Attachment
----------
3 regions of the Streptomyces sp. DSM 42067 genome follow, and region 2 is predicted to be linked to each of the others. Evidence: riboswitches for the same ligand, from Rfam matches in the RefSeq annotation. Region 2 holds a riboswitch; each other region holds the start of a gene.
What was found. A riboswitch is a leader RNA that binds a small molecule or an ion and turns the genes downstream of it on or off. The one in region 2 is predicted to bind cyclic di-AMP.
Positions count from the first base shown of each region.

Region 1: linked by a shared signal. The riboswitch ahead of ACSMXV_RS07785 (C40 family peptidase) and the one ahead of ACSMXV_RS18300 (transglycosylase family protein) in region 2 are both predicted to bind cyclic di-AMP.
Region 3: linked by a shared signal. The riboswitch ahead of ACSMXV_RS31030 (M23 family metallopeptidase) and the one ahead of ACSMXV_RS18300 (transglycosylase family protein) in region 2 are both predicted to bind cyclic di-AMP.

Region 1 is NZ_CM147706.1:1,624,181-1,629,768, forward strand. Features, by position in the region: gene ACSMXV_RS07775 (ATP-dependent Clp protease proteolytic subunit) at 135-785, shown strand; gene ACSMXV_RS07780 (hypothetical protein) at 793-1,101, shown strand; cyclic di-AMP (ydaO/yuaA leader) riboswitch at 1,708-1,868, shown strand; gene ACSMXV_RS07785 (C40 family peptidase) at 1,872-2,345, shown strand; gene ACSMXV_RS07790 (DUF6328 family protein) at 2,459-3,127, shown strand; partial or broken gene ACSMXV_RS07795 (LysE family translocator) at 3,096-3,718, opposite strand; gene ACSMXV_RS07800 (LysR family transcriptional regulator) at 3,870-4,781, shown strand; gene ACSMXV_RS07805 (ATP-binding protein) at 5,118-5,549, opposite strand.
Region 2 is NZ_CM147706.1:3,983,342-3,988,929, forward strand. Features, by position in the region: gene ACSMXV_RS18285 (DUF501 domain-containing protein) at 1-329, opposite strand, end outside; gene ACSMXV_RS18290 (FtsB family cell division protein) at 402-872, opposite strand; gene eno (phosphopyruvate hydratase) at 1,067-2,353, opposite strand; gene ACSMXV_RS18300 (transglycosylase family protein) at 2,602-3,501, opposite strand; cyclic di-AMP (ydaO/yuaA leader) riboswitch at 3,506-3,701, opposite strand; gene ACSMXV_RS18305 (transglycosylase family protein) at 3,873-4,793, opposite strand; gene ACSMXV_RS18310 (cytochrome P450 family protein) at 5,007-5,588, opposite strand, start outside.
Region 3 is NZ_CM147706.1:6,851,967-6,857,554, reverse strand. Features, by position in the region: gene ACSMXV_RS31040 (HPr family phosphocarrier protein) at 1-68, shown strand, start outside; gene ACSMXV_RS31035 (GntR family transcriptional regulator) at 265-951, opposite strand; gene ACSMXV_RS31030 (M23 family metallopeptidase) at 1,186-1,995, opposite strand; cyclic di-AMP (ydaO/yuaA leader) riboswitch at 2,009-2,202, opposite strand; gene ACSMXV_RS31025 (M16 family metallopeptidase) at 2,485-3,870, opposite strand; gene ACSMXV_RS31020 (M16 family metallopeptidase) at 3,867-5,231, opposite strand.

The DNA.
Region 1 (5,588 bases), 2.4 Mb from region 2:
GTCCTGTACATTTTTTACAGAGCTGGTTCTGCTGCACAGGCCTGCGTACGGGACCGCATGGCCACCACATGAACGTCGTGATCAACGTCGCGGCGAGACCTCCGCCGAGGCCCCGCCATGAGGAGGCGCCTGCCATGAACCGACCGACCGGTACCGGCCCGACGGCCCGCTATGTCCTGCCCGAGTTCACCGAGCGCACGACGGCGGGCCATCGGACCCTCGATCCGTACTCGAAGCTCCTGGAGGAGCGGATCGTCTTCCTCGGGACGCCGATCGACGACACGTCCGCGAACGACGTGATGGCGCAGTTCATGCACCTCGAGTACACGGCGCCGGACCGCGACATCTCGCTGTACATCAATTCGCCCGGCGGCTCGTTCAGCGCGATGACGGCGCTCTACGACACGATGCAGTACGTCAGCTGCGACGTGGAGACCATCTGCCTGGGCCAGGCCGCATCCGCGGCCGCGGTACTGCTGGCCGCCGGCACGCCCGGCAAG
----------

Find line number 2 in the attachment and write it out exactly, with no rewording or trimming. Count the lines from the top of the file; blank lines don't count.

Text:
What was found. A riboswitch is a leader RNA that binds a small molecule or an ion and turns the genes downstream of it on or off. The one in region 2 is predicted to bind cyclic di-AMP.